Salem’s Lot By- Stephen King

28# Book Review- ★★★★☆ (3.5 Stars)

Salem’s Lot

By-

Stephen King

This happens to be my first Stephen King book (the first that I’ve completed anyway.) I’d picked this book on several occasions but always ended up abandoning it because it started off so agonisingly slow. The thing I’ve realised with King is, that he really develops his characters and setting. I don’t know if he’d always written this way. But becoming an established author, he knows his readers believe in him; believe in his ability to churn out horrifying tales. Which is why he seems to take their attention for granted and dedicates dozens of pages outlining side characters.

I won’t lie, it gets a little boring. But it’s definitely worth it.

So this time when I picked Salem’s Lot, I refused to put it down. I breezed through the long descriptions of the characters and the places, eating up the details but not stopping at them.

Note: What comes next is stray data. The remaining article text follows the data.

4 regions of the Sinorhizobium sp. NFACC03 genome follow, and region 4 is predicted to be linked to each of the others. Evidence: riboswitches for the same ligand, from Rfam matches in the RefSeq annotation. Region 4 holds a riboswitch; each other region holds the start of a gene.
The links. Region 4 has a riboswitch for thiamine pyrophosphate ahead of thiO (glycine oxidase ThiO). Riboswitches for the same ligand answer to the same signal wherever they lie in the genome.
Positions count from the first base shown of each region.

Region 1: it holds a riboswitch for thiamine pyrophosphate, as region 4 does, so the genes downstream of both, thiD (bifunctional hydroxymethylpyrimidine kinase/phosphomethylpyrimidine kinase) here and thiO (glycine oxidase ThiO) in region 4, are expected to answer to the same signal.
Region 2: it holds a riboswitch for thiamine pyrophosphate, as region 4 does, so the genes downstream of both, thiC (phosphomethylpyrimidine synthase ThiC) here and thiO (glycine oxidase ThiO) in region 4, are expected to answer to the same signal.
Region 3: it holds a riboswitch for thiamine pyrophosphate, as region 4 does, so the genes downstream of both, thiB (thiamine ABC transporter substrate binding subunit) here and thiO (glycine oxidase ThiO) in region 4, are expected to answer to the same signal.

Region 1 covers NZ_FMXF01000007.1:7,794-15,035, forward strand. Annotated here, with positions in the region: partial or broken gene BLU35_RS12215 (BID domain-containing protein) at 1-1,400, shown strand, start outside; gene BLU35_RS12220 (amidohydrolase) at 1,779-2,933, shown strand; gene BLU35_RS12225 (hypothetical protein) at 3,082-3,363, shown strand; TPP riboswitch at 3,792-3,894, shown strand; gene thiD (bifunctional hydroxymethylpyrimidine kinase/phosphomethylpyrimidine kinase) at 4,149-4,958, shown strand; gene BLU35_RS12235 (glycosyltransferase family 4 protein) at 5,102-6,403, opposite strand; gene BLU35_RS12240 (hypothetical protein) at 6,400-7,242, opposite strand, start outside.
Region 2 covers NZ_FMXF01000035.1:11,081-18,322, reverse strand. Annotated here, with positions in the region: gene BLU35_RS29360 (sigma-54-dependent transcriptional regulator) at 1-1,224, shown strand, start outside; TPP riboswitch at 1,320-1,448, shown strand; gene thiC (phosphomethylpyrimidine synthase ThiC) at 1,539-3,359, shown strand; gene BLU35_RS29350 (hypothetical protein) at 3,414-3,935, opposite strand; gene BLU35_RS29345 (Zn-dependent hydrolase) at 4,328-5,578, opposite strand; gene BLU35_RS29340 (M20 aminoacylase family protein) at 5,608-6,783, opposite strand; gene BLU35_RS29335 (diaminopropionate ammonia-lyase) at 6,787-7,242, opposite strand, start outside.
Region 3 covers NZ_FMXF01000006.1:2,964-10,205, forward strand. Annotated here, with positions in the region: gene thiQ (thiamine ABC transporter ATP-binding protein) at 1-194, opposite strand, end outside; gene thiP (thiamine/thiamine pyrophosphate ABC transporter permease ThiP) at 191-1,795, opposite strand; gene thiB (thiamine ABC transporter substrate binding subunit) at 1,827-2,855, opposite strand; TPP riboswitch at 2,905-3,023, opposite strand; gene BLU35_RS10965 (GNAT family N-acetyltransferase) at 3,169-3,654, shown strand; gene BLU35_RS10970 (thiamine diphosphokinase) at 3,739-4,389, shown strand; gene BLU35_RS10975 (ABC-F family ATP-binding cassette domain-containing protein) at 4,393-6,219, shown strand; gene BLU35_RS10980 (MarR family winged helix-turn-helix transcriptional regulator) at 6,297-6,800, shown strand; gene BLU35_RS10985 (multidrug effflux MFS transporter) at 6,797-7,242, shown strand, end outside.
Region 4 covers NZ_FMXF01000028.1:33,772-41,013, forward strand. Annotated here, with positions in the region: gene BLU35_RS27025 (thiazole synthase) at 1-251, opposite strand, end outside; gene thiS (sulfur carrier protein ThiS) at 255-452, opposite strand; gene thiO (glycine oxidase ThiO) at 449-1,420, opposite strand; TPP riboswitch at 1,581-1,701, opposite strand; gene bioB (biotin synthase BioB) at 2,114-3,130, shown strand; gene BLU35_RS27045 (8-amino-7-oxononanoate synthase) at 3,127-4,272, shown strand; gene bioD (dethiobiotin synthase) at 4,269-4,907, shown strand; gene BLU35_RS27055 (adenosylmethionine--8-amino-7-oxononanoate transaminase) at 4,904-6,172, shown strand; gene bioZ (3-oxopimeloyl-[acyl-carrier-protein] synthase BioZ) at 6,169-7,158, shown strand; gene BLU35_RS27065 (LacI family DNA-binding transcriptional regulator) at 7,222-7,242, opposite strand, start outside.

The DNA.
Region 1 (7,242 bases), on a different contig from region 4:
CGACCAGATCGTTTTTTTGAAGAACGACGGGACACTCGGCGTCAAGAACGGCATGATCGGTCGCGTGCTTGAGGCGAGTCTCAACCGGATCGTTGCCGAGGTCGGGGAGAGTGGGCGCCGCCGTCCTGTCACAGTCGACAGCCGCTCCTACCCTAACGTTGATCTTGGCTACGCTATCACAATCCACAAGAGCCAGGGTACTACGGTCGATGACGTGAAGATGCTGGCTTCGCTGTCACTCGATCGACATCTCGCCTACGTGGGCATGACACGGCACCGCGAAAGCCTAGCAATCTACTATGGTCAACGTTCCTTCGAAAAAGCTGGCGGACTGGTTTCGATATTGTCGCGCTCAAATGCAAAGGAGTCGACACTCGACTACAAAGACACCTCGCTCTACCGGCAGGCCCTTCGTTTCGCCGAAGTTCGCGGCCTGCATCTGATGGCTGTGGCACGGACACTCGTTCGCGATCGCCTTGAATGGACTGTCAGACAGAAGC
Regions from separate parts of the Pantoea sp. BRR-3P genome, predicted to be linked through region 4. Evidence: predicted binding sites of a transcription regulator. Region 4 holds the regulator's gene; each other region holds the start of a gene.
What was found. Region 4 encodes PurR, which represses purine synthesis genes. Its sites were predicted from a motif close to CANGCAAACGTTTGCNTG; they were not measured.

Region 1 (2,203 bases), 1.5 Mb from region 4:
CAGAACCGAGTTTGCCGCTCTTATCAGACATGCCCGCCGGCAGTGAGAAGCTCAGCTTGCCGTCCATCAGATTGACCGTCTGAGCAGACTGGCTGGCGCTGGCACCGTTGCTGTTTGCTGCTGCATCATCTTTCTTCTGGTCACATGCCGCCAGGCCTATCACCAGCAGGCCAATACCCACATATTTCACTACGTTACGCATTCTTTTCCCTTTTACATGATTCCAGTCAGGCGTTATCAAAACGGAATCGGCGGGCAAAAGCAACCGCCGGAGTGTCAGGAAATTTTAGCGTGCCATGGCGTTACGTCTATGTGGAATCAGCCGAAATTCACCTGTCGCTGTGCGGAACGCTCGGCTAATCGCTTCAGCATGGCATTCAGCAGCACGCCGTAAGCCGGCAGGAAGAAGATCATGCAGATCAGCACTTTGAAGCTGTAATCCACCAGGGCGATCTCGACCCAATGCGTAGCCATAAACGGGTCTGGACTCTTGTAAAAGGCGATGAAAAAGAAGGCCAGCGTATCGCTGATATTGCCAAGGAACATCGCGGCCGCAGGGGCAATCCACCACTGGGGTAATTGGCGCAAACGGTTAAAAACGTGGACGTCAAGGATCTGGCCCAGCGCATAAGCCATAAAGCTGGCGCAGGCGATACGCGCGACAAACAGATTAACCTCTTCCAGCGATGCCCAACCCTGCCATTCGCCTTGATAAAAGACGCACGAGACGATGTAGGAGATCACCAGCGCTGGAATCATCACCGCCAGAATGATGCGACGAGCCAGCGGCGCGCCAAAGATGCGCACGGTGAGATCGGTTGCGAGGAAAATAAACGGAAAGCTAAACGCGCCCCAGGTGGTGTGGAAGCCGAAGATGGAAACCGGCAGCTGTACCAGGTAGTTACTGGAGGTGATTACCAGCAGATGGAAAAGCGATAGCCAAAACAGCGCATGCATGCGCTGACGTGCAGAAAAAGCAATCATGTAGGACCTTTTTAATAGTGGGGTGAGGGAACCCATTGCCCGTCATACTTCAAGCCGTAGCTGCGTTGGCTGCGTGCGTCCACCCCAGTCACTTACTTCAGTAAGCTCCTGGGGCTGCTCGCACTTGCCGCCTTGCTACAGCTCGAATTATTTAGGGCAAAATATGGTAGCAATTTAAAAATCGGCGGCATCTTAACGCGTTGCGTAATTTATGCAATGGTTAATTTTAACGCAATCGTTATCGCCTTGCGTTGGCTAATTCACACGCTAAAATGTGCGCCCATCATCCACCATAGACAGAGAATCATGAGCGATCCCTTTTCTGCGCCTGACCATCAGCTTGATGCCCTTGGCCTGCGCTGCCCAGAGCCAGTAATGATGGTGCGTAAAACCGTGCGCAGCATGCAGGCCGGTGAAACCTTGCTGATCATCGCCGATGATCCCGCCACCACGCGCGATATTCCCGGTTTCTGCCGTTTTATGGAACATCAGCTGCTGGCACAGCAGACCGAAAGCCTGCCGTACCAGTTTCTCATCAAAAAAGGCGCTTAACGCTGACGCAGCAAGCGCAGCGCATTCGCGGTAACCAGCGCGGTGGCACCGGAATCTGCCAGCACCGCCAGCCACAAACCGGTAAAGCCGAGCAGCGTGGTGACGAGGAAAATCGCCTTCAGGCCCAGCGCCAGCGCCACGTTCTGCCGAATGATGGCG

And then the good stuff began.

The book’s got all the right things to make it an entertaining read. A creepy old town? Check. A haunted house? Check. A darkness that threatens to choke you? Check. Something inhuman crawling through the night? Yup. It’s all there.

This time when I started reading it, I read the introduction/foreword first. King says he was inspired by Dracula, and that this was, in a way, it’s modern-retelling. I was extremely intrigued since Dracula happens to be one of my favourite novels.

Salem’s Lot was obviously not as good as Dracula. I mean, cmon! Dracula is the real big daddy of Vampire Fiction. Can anyone ever compete to that? However, King wasn’t necessarily trying to compete. He just brought the idea of a weird old man living in a weird old mansion, having a weird assistant to an American setting. And boy does he do it well!

What you’ve got to hand to him is how well he breathes life into the most mundane characters ever. He easily handles over a dozen characters, giving each of them a specific history and a well thought out personality. They don’t feel like characters in a book. They seem like the kind of people you pass by on the street. And that, my friends, is real talent. It’s a skill that most writers have yet to master.